BLM sued by unions over Genesis Solar Project approval

The California Unions for Reliable Energy (CURE) sued the Bureau of Land Management (BLM) in late December 2010 over its approval of the 250 megawatt Genesis Solar Energy Project citing water use issues.

CURE, part of the California’s State Building and Construction Trades Council, alleged that the project takes water from an aquifer connected to the Colorado River without entitlement, which is prohibited by the U.S. Supreme Court.

The lawsuit could prevent construction on the project from getting underway. The Genesis Solar project is being developed by NextEra Energy, Inc. (Nasdaq: NEE) subsidiary, Genesis Solar, LLC.

The solar thermal trough project will use 202 acre-feet of water per year as part of its power production process. The company said the water used is equivalent to the water use of about 525 homes while providing power for roughly 80,000 homes.

Mark Joseph of environmental law firm Adams Broadwell Joseph & Cardozo, said, “According to the final Environmental Impact Statement, the project will be pumping water from a water base connected to the Colorado river.…They [i.e., the BLM] refused to determine how much Colorado River water will be used by the project.”

Under a U.S. Supreme Court ruling, the company must get a permit to use that water, he said.

Joseph said the lawsuit focused on two claims. There is an entitlement claim, and a claim that the BLM failed to look at the impacts of using the water.

“This is consumptive use of water; it is going to be pumped out and is not going back into the ground. BLM failed to require the applicant get a legal entitlement [for that use],” he said.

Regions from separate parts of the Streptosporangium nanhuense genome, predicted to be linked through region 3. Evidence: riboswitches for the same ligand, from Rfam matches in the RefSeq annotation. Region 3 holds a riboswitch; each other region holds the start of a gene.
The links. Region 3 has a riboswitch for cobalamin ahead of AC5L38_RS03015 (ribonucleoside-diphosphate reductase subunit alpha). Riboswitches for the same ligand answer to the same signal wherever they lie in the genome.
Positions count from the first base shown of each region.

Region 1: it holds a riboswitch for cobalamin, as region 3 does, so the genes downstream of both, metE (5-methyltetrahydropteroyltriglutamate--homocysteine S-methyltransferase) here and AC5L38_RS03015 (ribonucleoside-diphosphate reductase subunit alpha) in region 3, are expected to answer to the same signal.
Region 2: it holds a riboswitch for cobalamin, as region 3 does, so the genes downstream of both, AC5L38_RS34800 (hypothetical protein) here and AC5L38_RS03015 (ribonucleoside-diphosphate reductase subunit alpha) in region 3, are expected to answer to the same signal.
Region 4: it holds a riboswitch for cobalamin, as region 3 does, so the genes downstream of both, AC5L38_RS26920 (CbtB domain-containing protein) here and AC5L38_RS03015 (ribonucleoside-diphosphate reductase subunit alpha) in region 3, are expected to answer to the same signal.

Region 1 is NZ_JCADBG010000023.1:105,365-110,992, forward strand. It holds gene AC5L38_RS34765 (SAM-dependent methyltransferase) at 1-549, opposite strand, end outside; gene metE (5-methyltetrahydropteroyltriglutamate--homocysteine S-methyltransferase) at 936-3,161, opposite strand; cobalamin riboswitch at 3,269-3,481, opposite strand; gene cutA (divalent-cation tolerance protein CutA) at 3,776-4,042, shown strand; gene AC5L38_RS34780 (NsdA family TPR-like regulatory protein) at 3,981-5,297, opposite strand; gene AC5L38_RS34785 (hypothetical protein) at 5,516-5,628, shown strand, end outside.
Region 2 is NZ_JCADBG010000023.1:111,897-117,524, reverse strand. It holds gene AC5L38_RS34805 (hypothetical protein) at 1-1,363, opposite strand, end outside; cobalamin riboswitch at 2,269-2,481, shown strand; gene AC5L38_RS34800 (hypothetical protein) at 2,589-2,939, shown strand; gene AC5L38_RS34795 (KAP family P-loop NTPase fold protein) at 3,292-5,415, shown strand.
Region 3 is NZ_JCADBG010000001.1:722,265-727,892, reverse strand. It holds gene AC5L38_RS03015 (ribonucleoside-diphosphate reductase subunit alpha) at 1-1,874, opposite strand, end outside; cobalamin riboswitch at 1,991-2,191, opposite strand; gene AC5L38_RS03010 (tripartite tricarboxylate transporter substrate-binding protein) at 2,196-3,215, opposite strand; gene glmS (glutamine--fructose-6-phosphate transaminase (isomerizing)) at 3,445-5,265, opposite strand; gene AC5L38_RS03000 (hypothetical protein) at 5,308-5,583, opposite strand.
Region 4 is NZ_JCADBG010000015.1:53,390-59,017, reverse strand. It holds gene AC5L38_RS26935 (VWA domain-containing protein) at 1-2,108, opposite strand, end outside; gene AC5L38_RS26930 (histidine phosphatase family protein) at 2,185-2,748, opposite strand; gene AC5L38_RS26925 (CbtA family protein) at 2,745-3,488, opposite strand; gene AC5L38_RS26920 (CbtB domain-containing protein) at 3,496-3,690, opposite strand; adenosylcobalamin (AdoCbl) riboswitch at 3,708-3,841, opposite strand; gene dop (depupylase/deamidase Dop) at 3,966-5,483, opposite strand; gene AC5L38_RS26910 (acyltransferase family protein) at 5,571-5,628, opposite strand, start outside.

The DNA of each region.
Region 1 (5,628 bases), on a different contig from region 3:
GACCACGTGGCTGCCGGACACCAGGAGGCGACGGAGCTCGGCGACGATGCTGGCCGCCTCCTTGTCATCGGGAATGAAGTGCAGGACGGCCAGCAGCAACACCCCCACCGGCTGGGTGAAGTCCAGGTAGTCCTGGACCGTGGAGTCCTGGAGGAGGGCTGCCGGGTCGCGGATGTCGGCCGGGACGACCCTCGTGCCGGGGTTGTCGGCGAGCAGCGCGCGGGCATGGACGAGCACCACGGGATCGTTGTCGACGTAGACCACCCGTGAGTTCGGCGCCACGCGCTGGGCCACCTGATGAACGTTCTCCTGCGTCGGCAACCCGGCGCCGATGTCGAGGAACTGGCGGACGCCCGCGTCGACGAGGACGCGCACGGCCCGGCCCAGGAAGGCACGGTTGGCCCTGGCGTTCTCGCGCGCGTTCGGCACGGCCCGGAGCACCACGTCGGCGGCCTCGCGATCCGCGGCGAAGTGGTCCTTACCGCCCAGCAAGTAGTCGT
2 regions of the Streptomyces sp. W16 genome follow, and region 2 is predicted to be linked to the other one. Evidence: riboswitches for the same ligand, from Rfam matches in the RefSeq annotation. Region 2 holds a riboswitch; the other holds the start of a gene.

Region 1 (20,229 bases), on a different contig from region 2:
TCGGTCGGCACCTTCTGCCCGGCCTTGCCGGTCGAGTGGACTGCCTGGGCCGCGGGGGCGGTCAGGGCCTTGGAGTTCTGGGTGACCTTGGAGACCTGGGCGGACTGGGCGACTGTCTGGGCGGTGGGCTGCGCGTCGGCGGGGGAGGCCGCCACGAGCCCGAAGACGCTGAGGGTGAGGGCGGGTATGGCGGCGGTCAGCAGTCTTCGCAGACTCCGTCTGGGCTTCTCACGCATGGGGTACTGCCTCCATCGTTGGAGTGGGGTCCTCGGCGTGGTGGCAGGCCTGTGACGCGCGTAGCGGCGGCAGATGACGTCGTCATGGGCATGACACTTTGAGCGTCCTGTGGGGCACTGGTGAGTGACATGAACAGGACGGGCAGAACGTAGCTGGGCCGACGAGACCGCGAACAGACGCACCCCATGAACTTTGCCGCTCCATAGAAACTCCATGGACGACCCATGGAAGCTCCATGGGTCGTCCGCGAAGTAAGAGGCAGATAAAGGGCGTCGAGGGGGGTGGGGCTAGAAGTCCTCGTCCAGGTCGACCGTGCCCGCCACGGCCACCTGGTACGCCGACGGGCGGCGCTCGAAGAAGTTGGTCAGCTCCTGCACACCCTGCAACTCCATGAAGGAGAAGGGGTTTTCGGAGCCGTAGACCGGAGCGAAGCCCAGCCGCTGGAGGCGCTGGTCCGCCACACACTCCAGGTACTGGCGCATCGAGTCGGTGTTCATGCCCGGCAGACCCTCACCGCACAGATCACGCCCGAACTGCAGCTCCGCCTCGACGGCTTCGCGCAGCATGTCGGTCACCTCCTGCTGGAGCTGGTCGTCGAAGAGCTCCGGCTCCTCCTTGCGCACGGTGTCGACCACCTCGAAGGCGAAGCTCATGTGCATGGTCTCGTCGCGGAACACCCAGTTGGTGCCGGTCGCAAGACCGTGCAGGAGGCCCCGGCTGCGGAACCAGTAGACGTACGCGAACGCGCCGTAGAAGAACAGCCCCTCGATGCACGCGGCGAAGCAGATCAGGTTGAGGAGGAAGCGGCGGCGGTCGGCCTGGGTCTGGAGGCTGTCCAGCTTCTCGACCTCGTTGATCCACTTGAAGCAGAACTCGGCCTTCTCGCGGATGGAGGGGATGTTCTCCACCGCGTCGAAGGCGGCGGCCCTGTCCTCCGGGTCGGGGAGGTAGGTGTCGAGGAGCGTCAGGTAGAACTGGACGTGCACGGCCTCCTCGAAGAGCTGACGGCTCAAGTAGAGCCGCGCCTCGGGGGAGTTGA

Responding to earlier concerns raised by CURE, Genesis Solar chose to build the plant using dry cooling as opposed to wet cooling, which would have consumed much more water—1,600 acre-feet, annually.

“The real issue would appear to be that the unions want to make sure that they are involved in the project,” one site,, said.

AllGov said CURE previously objected to a solar project proposed by Aursa, but the company would not pledge to hire only union workers.

But when BrightSource Energy agreed to hire union workers for a solar project, CURE lobbied for the project despite the project threatening desert tortoise habitat.

That might not be the case here.

In a July 2010 press release, NextEra said it would work with the construction trade unions to assemble, install and construct the solar facility. Joseph said there was no contract with labor unions in place at this point, however.

NextERA did not respond to a request for comment by press time.

Pictured: Solar thermal troughs, similar to those that would be built for the Genesis Solar Energy Project, courtesy of the California Energy Commission.